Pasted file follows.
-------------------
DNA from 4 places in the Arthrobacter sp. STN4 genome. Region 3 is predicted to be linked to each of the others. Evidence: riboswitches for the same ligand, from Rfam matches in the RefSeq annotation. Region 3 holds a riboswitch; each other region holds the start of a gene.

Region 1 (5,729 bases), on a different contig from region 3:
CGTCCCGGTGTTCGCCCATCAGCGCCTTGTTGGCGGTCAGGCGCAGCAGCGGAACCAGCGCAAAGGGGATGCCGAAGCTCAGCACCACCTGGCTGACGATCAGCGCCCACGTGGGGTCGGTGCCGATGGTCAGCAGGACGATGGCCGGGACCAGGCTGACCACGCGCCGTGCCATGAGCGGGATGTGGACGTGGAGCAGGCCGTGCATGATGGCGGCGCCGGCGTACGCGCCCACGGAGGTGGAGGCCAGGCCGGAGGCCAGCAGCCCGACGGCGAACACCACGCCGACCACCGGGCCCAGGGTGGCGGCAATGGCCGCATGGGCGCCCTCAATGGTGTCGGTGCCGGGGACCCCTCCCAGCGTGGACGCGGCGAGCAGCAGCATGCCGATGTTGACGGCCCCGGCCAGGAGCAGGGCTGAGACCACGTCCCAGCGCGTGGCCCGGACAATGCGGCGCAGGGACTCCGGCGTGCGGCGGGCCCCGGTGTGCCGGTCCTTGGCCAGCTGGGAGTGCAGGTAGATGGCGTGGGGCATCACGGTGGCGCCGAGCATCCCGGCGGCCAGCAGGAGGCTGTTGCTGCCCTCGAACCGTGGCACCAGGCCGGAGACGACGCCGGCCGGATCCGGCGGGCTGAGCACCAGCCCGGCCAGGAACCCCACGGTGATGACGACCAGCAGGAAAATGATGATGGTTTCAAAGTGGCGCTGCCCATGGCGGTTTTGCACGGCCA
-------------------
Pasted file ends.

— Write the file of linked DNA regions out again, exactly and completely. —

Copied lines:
DNA from 4 places in the Arthrobacter sp. STN4 genome. Region 3 is predicted to be linked to each of the others. Evidence: riboswitches for the same ligand, from Rfam matches in the RefSeq annotation. Region 3 holds a riboswitch; each other region holds the start of a gene.

Region 1 (5,729 bases), on a different contig from region 3:
CGTCCCGGTGTTCGCCCATCAGCGCCTTGTTGGCGGTCAGGCGCAGCAGCGGAACCAGCGCAAAGGGGATGCCGAAGCTCAGCACCACCTGGCTGACGATCAGCGCCCACGTGGGGTCGGTGCCGATGGTCAGCAGGACGATGGCCGGGACCAGGCTGACCACGCGCCGTGCCATGAGCGGGATGTGGACGTGGAGCAGGCCGTGCATGATGGCGGCGCCGGCGTACGCGCCCACGGAGGTGGAGGCCAGGCCGGAGGCCAGCAGCCCGACGGCGAACACCACGCCGACCACCGGGCCCAGGGTGGCGGCAATGGCCGCATGGGCGCCCTCAATGGTGTCGGTGCCGGGGACCCCTCCCAGCGTGGACGCGGCGAGCAGCAGCATGCCGATGTTGACGGCCCCGGCCAGGAGCAGGGCTGAGACCACGTCCCAGCGCGTGGCCCGGACAATGCGGCGCAGGGACTCCGGCGTGCGGCGGGCCCCGGTGTGCCGGTCCTTGGCCAGCTGGGAGTGCAGGTAGATGGCGTGGGGCATCACGGTGGCGCCGAGCATCCCGGCGGCCAGCAGGAGGCTGTTGCTGCCCTCGAACCGTGGCACCAGGCCGGAGACGACGCCGGCCGGATCCGGCGGGCTGAGCACCAGCCCGGCCAGGAACCCCACGGTGATGACGACCAGCAGGAAAATGATGATGGTTTCAAAGTGGCGCTGCCCATGGCGGTTTTGCACGGCCA